You are using the wrong justification for using the median. The only reason you can even consider using a median or mean with Likert data is because there is meaning to values between Likert items. If you have "Agree" and "Strongly Agree" there is definitely the possibility of some value where someone agrees more strongly than agree but less strongly than strongly agree.
However, you lose a ton of information when you calculate the median of a Likert-like item, and it can be dangerous to do so when the shapes of the response distributions vary. Let's consider a case where you have 5 levels. These two count vectors give you the same median '3':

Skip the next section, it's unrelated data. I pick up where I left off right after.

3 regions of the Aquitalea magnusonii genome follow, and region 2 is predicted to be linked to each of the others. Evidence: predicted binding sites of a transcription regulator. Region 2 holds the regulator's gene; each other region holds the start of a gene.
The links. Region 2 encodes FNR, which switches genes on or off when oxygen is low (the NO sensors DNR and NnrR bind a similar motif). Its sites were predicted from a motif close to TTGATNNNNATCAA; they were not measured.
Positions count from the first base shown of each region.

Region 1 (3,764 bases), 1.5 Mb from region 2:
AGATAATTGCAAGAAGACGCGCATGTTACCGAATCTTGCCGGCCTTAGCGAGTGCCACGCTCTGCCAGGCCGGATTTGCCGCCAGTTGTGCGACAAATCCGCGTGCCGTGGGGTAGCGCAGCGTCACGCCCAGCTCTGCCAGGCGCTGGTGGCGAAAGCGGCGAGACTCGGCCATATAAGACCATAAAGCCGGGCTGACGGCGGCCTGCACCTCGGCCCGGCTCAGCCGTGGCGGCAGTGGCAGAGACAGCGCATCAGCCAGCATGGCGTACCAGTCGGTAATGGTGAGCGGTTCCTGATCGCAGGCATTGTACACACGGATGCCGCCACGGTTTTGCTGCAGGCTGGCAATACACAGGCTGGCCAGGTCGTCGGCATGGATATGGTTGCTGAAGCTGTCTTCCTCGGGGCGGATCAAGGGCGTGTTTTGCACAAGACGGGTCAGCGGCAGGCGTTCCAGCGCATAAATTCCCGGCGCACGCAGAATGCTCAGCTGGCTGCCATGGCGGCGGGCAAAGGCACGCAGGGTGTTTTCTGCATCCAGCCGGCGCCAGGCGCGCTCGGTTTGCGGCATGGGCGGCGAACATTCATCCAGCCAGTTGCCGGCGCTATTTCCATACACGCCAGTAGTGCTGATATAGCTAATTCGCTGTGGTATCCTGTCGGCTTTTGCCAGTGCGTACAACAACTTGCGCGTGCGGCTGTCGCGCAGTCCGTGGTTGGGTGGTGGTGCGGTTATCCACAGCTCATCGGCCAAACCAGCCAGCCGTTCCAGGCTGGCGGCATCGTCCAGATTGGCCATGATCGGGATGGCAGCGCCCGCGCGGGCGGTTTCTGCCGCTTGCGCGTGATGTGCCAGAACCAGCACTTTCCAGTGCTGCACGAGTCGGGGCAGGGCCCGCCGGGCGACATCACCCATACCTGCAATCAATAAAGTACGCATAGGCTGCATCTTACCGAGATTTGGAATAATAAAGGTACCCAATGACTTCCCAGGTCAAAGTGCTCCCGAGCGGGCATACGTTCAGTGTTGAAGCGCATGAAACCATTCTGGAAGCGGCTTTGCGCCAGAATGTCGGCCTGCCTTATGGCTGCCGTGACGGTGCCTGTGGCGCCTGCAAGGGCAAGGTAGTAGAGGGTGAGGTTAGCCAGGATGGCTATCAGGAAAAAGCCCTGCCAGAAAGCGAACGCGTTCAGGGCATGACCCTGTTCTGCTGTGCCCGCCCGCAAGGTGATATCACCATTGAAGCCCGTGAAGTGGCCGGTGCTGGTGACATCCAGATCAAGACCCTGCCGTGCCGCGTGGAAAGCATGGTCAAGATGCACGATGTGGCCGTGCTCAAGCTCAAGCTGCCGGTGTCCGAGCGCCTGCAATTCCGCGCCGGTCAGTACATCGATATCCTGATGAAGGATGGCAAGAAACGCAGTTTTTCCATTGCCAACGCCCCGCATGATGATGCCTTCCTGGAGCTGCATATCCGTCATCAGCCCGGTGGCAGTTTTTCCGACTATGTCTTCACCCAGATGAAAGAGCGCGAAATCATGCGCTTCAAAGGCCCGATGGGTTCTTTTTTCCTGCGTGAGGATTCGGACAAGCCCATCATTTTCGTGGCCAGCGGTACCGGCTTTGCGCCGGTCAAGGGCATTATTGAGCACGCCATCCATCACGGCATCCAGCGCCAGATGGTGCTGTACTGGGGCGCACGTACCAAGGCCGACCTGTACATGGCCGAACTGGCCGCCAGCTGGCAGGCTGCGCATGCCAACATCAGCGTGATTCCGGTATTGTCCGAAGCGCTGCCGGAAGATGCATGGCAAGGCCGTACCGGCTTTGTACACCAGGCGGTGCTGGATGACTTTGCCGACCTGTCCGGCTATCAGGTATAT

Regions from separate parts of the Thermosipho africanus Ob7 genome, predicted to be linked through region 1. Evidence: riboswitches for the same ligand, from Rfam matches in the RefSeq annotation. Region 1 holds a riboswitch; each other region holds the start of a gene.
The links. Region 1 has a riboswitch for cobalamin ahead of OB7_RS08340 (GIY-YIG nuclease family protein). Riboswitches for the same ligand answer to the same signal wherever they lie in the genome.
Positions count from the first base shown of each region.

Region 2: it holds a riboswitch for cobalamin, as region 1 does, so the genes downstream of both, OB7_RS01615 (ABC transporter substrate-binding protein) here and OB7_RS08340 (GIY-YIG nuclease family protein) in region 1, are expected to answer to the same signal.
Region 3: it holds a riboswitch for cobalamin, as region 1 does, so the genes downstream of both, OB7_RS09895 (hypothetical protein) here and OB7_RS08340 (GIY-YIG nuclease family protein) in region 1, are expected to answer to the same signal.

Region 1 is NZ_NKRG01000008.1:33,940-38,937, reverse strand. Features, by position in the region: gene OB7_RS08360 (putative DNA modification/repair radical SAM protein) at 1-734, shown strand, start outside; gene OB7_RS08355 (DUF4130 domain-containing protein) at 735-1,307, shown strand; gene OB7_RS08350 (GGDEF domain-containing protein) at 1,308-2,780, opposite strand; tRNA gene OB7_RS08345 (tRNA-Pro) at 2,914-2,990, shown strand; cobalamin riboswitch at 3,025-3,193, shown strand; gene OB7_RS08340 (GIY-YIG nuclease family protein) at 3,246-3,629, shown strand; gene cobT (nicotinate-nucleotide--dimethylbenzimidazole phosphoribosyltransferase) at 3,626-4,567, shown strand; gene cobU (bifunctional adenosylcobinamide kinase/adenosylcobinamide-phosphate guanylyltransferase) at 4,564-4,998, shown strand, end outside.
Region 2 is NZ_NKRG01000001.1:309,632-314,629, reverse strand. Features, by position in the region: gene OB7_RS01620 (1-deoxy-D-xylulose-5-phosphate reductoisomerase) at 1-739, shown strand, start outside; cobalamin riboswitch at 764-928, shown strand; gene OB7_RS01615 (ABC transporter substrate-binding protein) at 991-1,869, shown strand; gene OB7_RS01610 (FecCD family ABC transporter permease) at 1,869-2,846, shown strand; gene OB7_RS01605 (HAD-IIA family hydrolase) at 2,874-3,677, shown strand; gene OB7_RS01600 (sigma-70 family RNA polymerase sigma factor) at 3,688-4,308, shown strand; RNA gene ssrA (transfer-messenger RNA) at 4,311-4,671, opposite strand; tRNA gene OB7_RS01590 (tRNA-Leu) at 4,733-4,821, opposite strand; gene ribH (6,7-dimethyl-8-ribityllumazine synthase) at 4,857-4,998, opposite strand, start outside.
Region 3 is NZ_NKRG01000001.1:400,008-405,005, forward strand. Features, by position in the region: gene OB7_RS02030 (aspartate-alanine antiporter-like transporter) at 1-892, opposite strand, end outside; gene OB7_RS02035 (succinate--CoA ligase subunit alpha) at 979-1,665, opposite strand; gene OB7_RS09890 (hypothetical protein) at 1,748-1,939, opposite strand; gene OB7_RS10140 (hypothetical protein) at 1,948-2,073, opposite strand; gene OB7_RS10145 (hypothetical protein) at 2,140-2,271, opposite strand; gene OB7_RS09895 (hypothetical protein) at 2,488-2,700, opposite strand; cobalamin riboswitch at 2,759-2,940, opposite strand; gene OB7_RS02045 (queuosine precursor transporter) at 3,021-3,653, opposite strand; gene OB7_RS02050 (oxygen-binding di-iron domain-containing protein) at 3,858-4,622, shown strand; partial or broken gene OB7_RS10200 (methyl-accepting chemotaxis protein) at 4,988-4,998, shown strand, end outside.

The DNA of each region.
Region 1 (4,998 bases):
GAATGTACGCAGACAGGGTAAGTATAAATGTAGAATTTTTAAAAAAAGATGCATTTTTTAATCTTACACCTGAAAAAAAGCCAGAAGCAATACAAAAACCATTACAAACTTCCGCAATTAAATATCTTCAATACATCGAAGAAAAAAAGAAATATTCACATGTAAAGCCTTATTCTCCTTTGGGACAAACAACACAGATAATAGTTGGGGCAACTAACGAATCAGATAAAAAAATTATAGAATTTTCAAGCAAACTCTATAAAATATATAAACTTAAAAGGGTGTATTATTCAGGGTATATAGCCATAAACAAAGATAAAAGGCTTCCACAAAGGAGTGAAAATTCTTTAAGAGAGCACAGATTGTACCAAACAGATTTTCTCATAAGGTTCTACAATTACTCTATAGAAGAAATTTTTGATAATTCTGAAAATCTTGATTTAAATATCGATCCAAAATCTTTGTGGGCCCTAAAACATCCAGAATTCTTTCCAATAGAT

A = [5 5 50 20 20]
B = [20 20 50 5 5]
but the distributions are quite different and the median is not very informative about that difference.
You may consider using the "interpolated median" which treats a Likert item as indicating the interval between adjacent items, for example a "3" really means "somewhere on the interval [2.5 3.5]."
For the cases A and B above, the interpolated medians are:
mintA = 3.3
mintB = 2.7